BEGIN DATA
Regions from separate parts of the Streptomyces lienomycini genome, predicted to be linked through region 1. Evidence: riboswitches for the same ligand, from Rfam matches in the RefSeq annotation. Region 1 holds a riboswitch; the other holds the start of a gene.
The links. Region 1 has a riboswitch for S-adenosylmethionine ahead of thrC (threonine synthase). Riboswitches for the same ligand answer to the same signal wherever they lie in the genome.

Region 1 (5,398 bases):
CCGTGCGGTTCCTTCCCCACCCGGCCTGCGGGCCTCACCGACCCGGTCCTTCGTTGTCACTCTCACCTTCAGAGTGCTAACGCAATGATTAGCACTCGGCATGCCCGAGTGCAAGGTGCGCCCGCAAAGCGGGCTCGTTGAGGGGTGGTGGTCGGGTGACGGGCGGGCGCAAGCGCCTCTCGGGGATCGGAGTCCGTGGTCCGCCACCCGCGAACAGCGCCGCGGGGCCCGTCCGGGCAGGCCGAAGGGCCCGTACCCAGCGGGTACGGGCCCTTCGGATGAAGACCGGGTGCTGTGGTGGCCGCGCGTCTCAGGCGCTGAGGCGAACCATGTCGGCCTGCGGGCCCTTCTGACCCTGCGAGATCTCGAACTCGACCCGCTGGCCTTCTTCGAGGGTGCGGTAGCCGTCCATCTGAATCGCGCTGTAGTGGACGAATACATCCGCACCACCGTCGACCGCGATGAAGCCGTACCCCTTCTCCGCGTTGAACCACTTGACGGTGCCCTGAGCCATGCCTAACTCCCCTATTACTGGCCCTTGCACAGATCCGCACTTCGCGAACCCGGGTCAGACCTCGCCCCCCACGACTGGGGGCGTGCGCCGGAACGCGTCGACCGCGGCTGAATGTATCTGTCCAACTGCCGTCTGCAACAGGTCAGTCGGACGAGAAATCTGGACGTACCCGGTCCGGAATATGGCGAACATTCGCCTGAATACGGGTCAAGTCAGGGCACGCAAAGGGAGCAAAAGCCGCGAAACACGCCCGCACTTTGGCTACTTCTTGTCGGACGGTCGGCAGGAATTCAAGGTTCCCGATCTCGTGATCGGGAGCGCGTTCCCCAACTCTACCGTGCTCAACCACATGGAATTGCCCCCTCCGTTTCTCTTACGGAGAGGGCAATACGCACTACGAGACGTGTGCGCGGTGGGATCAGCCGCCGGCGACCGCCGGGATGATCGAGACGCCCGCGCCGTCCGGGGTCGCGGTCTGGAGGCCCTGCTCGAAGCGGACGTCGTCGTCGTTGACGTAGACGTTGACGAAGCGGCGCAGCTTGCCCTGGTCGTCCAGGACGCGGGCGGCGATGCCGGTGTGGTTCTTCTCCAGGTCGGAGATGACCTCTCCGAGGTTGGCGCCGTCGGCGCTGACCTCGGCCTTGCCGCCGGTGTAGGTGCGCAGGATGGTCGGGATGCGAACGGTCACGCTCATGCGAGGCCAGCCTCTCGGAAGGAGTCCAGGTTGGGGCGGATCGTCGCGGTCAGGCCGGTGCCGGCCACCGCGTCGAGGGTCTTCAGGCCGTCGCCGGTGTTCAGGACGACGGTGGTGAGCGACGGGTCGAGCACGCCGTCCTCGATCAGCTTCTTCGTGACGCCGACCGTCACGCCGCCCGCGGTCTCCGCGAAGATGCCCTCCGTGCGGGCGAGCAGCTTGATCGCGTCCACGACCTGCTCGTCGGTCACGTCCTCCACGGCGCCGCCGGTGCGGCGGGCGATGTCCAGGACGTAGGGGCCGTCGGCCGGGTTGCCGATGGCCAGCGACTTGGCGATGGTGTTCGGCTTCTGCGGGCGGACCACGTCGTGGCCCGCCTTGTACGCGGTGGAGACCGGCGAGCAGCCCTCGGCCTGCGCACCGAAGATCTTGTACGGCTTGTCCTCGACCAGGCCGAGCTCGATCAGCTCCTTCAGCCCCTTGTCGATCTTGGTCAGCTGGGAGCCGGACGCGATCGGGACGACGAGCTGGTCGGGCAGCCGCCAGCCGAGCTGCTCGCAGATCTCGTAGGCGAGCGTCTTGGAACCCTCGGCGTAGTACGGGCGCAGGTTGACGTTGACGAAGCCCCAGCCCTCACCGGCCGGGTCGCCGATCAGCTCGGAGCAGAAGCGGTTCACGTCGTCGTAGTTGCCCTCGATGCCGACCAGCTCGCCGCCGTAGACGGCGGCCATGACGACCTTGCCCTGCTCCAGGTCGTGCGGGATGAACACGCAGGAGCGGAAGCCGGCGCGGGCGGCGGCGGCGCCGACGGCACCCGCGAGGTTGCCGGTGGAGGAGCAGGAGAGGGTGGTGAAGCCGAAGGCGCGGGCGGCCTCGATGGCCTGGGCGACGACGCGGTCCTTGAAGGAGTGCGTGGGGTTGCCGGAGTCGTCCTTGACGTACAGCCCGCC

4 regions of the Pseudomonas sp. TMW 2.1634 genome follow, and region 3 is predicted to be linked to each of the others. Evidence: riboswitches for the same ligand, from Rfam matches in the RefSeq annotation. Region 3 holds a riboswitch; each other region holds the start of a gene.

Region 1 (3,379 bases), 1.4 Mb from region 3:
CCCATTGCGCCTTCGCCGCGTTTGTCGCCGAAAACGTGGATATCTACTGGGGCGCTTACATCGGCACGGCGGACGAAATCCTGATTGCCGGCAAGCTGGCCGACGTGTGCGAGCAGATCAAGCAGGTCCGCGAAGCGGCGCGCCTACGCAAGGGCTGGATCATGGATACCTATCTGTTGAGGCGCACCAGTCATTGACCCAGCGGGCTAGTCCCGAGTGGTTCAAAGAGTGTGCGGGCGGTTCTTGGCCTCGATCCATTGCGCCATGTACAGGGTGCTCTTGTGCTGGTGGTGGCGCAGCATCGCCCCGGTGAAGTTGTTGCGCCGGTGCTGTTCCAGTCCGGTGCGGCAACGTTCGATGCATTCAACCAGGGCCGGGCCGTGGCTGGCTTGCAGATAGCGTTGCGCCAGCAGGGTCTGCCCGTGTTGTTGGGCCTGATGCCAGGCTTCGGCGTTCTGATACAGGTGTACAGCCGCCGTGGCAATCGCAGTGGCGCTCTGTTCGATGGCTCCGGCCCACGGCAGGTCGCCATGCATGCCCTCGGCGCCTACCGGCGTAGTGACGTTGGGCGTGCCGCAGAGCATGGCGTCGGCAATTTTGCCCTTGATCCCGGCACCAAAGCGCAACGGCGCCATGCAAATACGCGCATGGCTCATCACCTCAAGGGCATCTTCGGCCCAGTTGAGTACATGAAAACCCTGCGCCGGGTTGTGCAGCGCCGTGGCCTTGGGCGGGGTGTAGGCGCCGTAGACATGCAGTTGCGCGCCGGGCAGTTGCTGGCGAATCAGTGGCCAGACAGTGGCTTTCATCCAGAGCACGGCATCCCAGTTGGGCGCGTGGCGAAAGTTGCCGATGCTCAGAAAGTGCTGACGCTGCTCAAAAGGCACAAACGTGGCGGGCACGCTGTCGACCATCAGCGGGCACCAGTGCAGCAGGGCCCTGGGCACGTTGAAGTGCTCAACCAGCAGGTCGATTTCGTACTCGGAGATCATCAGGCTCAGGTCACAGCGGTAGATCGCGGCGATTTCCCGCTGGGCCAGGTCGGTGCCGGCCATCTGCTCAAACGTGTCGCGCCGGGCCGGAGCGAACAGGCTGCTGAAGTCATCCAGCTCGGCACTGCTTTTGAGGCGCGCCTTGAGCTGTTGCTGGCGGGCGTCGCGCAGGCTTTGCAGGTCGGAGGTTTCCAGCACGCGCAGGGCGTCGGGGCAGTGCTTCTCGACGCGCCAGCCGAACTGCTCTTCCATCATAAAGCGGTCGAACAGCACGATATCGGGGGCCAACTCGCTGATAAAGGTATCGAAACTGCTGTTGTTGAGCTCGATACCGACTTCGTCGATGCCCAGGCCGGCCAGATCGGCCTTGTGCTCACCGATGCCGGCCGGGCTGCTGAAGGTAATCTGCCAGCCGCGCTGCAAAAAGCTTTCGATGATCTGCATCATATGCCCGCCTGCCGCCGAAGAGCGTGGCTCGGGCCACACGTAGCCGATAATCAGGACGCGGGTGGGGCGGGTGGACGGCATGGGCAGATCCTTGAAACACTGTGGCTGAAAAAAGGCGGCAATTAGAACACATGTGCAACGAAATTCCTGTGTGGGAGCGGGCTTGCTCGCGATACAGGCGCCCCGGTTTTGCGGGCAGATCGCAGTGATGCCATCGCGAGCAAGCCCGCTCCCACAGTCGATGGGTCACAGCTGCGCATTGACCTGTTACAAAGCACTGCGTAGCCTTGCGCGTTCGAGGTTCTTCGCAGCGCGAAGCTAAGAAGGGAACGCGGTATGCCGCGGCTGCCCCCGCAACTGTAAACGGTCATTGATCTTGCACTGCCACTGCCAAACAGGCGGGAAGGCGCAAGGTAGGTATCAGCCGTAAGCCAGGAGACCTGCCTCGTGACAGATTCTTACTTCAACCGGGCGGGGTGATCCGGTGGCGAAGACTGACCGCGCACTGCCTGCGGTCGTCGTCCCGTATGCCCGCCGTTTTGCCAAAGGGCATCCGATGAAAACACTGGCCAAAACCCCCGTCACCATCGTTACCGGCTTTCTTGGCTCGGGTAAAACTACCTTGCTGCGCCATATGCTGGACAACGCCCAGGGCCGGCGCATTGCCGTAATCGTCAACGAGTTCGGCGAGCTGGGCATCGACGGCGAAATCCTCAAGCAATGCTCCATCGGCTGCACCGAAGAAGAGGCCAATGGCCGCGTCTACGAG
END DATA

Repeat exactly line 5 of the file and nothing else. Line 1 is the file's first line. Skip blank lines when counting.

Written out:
4 regions of the Pseudomonas sp. TMW 2.1634 genome follow, and region 3 is predicted to be linked to each of the others. Evidence: riboswitches for the same ligand, from Rfam matches in the RefSeq annotation. Region 3 holds a riboswitch; each other region holds the start of a gene.